Private equity performance held relatively steady for the quarter ending September 30, 2006, according to a survey by Thomson Financial and the National Venture Capital Association.
See graphic below. What is stands out is how tough it is to be an seed-stage investor. Basically, you’ll have lost your shirt if you have only been in this business five years or less. However, if you have been investing for ten years, you’ll have done better than anyone else by far, including later-stage VCs, private equity firms and public investors (tracked by S&P index).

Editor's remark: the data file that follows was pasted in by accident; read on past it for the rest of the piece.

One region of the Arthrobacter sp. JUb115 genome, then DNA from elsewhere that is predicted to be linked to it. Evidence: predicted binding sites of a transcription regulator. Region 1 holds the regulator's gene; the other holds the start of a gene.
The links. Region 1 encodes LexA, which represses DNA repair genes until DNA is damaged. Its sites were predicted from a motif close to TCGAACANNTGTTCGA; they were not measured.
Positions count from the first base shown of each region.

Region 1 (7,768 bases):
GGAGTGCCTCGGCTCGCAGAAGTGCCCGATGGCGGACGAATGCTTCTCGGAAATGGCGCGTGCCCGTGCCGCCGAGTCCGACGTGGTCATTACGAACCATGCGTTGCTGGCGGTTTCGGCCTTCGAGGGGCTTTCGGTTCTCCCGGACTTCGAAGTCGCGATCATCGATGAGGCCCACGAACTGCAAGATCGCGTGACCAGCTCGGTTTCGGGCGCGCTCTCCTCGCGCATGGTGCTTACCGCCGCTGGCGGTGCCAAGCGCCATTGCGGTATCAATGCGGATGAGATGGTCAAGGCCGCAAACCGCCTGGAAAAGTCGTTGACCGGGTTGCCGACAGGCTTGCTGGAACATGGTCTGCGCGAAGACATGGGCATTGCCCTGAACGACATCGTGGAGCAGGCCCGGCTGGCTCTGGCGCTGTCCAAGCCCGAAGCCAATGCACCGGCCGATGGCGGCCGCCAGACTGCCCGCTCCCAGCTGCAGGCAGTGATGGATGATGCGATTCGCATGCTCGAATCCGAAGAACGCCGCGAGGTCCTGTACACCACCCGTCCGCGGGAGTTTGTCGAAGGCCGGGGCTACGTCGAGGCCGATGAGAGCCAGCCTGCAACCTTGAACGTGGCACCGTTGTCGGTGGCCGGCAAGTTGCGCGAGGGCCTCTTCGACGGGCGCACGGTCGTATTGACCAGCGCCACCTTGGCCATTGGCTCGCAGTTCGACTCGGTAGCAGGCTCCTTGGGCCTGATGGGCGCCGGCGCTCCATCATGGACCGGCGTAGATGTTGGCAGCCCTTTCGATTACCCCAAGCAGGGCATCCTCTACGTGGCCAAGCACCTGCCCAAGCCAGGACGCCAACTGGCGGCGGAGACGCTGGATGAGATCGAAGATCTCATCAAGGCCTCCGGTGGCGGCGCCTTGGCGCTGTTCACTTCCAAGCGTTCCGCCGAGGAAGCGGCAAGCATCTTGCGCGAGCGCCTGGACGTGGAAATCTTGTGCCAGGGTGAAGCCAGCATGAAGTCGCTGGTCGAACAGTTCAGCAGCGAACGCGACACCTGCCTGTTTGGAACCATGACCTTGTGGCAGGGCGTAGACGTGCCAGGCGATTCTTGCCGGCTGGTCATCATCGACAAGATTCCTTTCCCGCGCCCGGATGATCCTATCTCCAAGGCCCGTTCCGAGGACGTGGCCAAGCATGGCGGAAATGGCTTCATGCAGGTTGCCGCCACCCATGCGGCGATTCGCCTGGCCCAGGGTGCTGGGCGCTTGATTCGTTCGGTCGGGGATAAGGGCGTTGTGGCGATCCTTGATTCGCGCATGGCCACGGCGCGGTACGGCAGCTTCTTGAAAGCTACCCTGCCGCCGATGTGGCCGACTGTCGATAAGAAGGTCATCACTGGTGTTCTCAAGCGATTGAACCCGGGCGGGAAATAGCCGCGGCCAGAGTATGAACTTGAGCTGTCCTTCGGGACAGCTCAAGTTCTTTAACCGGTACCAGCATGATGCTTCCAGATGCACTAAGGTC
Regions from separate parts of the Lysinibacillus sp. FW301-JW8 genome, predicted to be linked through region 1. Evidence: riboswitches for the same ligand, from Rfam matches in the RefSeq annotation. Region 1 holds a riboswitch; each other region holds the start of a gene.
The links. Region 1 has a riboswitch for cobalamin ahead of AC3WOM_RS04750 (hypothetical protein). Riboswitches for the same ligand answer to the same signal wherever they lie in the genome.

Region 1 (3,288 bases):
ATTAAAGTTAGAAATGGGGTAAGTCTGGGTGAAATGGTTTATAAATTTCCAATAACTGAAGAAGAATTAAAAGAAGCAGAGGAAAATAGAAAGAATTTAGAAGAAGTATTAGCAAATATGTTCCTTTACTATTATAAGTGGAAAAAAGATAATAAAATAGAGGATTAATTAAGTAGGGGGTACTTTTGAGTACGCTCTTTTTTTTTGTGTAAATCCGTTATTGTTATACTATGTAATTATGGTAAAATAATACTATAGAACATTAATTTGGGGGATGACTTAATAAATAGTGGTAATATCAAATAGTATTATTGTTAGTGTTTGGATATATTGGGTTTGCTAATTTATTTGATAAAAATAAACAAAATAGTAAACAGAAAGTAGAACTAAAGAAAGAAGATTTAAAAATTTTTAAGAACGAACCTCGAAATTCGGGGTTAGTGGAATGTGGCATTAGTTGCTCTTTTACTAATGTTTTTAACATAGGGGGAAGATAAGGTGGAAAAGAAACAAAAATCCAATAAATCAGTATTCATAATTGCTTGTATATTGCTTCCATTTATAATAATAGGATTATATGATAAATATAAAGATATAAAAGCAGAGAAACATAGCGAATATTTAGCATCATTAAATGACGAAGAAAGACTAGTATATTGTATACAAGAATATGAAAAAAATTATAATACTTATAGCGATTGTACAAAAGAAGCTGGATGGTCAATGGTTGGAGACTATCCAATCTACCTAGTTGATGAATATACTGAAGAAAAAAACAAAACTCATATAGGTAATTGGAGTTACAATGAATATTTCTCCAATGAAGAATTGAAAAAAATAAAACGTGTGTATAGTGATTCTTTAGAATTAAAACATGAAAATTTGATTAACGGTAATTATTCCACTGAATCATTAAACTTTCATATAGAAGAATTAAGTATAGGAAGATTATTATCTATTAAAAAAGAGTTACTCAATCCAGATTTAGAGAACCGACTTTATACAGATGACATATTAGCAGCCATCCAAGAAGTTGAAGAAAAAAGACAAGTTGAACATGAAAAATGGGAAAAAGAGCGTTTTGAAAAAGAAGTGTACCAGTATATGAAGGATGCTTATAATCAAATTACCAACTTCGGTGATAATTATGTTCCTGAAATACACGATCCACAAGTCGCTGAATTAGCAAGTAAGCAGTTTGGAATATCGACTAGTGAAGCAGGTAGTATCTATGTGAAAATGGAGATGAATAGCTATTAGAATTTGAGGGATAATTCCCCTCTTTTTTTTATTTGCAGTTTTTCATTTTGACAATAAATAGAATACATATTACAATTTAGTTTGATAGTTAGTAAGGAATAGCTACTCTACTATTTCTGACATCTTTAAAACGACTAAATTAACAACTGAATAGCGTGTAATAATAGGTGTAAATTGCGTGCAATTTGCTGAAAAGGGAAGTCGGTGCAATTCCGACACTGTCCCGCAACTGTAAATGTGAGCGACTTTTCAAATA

Note that later-stage VCs have done relatively well in recent years.
For venture capital firms, short term performance showed a slight decrease with the one year venture capital returns posting a 10.8 percent return for Q3 2006, down from 13.7 percent in Q2 2006. Five year returns continued to improve and inch towards positive territory at -1.0 pecent in Q3 2006, up from -3.7 percent in Q2 2006. This negative return continues to reflect the aftermath of the Internet bubble burst. Ten and twenty year returns remained steady at 20.5 percent and 16.5 percent respectively, the survey found.
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